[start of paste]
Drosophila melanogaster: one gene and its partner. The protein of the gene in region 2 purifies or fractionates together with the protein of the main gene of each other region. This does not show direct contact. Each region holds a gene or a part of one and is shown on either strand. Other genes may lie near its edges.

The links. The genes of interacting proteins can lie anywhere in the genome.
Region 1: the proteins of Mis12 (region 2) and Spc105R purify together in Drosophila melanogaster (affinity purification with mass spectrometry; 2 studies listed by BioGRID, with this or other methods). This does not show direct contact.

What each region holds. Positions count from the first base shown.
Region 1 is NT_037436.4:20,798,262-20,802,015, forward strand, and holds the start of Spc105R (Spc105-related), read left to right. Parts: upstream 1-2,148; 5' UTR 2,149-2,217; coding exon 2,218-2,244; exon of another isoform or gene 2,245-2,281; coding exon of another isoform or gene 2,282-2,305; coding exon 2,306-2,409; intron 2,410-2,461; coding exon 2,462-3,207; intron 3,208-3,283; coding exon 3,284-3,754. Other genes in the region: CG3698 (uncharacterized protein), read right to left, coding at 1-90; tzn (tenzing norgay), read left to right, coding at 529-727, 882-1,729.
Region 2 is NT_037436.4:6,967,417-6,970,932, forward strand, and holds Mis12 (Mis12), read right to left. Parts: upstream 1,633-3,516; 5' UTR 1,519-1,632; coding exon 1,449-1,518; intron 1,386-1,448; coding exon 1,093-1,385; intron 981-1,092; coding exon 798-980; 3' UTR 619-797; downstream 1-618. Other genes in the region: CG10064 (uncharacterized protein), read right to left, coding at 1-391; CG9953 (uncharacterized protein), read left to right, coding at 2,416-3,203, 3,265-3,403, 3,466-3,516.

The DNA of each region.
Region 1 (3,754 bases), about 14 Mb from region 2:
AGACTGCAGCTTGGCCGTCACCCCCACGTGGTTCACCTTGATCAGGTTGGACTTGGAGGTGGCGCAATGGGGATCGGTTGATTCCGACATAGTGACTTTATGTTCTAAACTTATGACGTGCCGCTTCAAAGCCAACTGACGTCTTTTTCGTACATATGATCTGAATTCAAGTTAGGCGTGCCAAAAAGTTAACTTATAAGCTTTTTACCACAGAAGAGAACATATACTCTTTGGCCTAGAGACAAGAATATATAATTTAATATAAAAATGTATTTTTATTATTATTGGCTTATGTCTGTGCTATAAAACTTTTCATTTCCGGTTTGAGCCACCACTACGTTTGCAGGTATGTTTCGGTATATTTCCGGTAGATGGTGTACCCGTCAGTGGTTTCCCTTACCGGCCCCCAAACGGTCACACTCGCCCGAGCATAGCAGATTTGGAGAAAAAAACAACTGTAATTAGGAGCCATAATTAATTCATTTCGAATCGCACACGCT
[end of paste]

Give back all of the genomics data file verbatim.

Drosophila melanogaster: one gene and its partner. The protein of the gene in region 2 purifies or fractionates together with the protein of the main gene of each other region. This does not show direct contact. Each region holds a gene or a part of one and is shown on either strand. Other genes may lie near its edges.

The links. The genes of interacting proteins can lie anywhere in the genome.
Region 1: the proteins of Mis12 (region 2) and Spc105R purify together in Drosophila melanogaster (affinity purification with mass spectrometry; 2 studies listed by BioGRID, with this or other methods). This does not show direct contact.

What each region holds. Positions count from the first base shown.
Region 1 is NT_037436.4:20,798,262-20,802,015, forward strand, and holds the start of Spc105R (Spc105-related), read left to right. Parts: upstream 1-2,148; 5' UTR 2,149-2,217; coding exon 2,218-2,244; exon of another isoform or gene 2,245-2,281; coding exon of another isoform or gene 2,282-2,305; coding exon 2,306-2,409; intron 2,410-2,461; coding exon 2,462-3,207; intron 3,208-3,283; coding exon 3,284-3,754. Other genes in the region: CG3698 (uncharacterized protein), read right to left, coding at 1-90; tzn (tenzing norgay), read left to right, coding at 529-727, 882-1,729.
Region 2 is NT_037436.4:6,967,417-6,970,932, forward strand, and holds Mis12 (Mis12), read right to left. Parts: upstream 1,633-3,516; 5' UTR 1,519-1,632; coding exon 1,449-1,518; intron 1,386-1,448; coding exon 1,093-1,385; intron 981-1,092; coding exon 798-980; 3' UTR 619-797; downstream 1-618. Other genes in the region: CG10064 (uncharacterized protein), read right to left, coding at 1-391; CG9953 (uncharacterized protein), read left to right, coding at 2,416-3,203, 3,265-3,403, 3,466-3,516.

The DNA of each region.
Region 1 (3,754 bases), about 14 Mb from region 2:
AGACTGCAGCTTGGCCGTCACCCCCACGTGGTTCACCTTGATCAGGTTGGACTTGGAGGTGGCGCAATGGGGATCGGTTGATTCCGACATAGTGACTTTATGTTCTAAACTTATGACGTGCCGCTTCAAAGCCAACTGACGTCTTTTTCGTACATATGATCTGAATTCAAGTTAGGCGTGCCAAAAAGTTAACTTATAAGCTTTTTACCACAGAAGAGAACATATACTCTTTGGCCTAGAGACAAGAATATATAATTTAATATAAAAATGTATTTTTATTATTATTGGCTTATGTCTGTGCTATAAAACTTTTCATTTCCGGTTTGAGCCACCACTACGTTTGCAGGTATGTTTCGGTATATTTCCGGTAGATGGTGTACCCGTCAGTGGTTTCCCTTACCGGCCCCCAAACGGTCACACTCGCCCGAGCATAGCAGATTTGGAGAAAAAAACAACTGTAATTAGGAGCCATAATTAATTCATTTCGAATCGCACACGCT